3. The design of terrariums can be very eye-catching, like this diamond-inspired planter from Urban Outfitters. It’s made of iron and glass and finished in gold. It’s available exclusively online for £35.
5. There are some really funky shaped terrariums available, like this cube one from West Elm. It’s made of glass and copper and is designed to enable the containers to be clustered together in different formations. It’s priced at £44.
Check out some more terrarium inspiration on our Pinterest board. Or if you fancy having a go at making your own terrarium, Ikea have a useful step-by-step guide.
They say it only takes one hour to do and is fun for all the family, so it could be ideal for a rainy day in the summer holidays!
Whether you’ve got a garden, patio, deck, balcony or simply a small backyard, I’m sure you’ll agree that being able to look out at some colourful flowers helps brighten up the space.
If you’re strapped for time or don’t have remotely green fingers, then don’t panic – there’s an easy solution to hand!
Set Your World on Flowers has come up with a great concept so that everyone can enjoy fresh looking flowers outside throughout the summer. They’ve grown selected varieties of flowers with a ‘secret formula’ (so secret that we can’t tell you what it is) so that the flowers will stay bold, beautiful and in bloom for at least 40 days – all you need to do is water them.
Given the unpredictability of the British weather, that’s quite a claim….so they sent us some to try out and put to the test.
Here’s what they looked like when they arrived:
As you can see, they arrived in a riot of colour, with gorgeous pink and purple flowers and lots of healthy green looking leaves. Although a lot of the flowers were blooming away happily already, there were still lots of buds waiting to open, which was encouraging to see.
So the plants have been outside on our patio ever since, in wind, rain and sun. They’ve survived being accidentally blown over when it got rather windy , being baked in the sun and occasionally going without water after someone (ahem…) forgot to water them.
A month on, here’s how they’re looking today:
Still blooming, hooray! I adore both of the pink ones, they’ve got lovely subtleties of colour and they’re looking gorgeous. The dark purple flowers provides a striking contrast and are an ideal colour combination.
Of course some flowers have gone over, petals have fallen off – that’s only to be expected from a natural plant, you can’t control it’s growth completely without doing more to it – but all things considered, they’re still looking really good.
No matter how big your outside space, growing plants in containers is a great way to add some interest and colour. It also helps keep a small space looking clean and simple, as all the plants are raised off the ground level.
You can grow almost anything in a pot, from herbs and bedding plants to vegetables and fruit. Trailing plants such as Lobelia often have more impact when planted in a tall pot rather than in beds and create a wonderful splash of colour during the summer months.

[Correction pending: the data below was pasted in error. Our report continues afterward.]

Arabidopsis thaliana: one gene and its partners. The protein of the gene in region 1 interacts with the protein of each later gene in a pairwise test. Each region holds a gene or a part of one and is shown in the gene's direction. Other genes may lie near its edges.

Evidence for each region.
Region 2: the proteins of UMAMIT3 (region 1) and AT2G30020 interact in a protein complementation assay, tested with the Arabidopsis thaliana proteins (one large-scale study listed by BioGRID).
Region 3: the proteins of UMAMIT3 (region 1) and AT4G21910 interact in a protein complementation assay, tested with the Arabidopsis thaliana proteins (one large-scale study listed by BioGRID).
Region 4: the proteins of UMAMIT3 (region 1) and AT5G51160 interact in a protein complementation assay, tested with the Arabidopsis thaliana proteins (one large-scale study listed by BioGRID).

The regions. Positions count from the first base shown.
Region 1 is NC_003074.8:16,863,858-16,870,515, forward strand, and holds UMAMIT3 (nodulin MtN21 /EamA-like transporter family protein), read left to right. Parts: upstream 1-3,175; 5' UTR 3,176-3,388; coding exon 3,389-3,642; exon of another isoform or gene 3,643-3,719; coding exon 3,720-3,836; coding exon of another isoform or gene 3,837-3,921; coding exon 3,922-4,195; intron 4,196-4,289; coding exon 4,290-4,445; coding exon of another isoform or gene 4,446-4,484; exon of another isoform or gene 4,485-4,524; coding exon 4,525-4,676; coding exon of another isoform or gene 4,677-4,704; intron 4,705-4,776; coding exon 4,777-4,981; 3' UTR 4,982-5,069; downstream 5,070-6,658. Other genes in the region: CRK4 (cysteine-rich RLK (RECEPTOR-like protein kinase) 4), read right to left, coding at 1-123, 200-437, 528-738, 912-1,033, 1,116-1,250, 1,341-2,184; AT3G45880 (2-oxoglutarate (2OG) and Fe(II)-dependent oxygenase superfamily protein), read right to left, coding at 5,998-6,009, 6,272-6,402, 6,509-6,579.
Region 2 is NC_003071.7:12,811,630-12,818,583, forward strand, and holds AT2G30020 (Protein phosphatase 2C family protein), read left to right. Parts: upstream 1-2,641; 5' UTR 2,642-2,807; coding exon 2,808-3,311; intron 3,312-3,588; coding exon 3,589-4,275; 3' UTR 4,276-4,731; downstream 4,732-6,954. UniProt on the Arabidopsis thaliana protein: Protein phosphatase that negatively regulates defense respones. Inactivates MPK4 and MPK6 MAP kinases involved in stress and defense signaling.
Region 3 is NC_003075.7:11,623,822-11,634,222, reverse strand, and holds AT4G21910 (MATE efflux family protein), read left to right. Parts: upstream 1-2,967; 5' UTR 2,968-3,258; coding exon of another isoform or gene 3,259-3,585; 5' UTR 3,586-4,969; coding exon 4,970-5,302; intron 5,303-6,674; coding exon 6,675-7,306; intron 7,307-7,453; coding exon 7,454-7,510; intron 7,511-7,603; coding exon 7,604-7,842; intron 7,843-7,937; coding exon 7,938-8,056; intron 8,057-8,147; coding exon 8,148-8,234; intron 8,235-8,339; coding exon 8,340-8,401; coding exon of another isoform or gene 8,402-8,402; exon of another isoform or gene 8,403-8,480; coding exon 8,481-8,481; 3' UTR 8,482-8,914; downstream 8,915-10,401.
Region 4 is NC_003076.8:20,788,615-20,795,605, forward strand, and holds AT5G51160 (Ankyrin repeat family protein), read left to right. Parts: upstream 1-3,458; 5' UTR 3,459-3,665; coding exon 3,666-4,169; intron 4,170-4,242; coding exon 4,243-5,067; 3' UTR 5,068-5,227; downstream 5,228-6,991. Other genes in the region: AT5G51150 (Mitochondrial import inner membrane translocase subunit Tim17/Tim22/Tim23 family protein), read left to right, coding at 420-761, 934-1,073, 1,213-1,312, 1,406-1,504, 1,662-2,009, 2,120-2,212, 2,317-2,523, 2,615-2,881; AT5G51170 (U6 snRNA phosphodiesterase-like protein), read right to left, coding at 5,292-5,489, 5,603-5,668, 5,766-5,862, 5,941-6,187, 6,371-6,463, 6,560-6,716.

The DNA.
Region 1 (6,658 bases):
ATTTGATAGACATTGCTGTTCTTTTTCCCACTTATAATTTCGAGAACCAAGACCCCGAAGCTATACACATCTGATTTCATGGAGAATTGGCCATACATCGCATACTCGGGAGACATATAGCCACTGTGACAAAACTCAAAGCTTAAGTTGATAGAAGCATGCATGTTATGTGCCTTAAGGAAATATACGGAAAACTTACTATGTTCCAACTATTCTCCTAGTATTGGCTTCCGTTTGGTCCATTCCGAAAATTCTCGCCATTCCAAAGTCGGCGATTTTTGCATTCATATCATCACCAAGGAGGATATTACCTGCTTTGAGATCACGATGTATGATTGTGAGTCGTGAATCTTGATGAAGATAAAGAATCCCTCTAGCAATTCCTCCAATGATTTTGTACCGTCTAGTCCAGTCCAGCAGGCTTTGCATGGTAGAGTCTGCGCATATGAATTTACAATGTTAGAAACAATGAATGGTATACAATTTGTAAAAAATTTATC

Choosing containers for your plants
Create a structured, architectural look by using large containers such as old stone or iron troughs, or pots of an interesting or unusual shape.
Larger pots will give you more planting options, and anything you choose should ideally be frostproof and have drainage holes. Match the style of container to the plant, as well.
Bright perennials look good against terracotta or stone, glazed pots suit camellias and Japanese maples while taller, more structural plants such as box and privet look good in half barrels or wooden or metal pots.
Scour architectural salvage yards or even car boot sales for unusual planters.
Look for unusual containers to make an impact. Image: Pixabay
If you’re planting an eye-catching display for the summer, fill pots with multi-purpose compost. For very deep pots, put a few large stones in the bottom to encourage drainage.
If you’re planting something long term such as shrubs or herbs, use a soil-based compost which won’t dry out as quickly. If your pots are going to be standing in full sun, such as on a balcony or patio, mix some water-retaining crystals into the compost. When watered, these will swell up keeping the plant damp for longer.
You could also cover the top of the pot with clay ‘pearls’ or gravel, which will help keep the soil moist and to prevent weeds. If your pot will be standing on a hard surface, raise it up on clay feet or bricks to help drainage.
Different sizes and shades of pot make a visual impact. Image: Pixabay
Watering and feeding
Pots are relatively easy to look after, but are vulnerable to drying out. Check them every day during the summer, twice a day in hot weather. Water in the morning and evening, taking care to water the compost rather than the plants themselves.
Fill the container to the brim and let it drain through, then fill a second time so that the compost is evenly moistened. Keep an eye on drainage holes to make sure they don’t become blocked, as most plants dislike sitting in a pool of water.
Throughout the growing season (April to early September), feed plants once a week with a general purpose liquid feed.
Re-potting your plants
One disadvantage of growing plants in containers is that eventually the roots fill all the available space and become pot bound. At this stage, the plant will stop flourishing and will need to be re-potted.
Choose a container that’s at least a third bigger than the old one, and ease the plant out of the old pot, trying not to damage the root structure. Keep the old compost, and add a third more new compost.
Pots add interest to the smallest space or corner. Image: Pixabay
At the end of the summer, vulnerable perennials such as bay trees, citrus trees or geraniums need to be moved under cover or protected with bubble wrap. Keep the outside pots slightly raised off the ground to keep them out of water, and check them regularly.
Plants particularly suitable for growing in containers include herbs, hostas (which are far easier to protect from slug damage if potted, try putting a copper band round the pot), strawberries, lavender, fushias, fruit bushes such as blackcurrants and even vegetables such as broad beans, peas and salad leaves. Mixing pots containing vegetables with those containing flowers will produce an eye-catching display all summer long.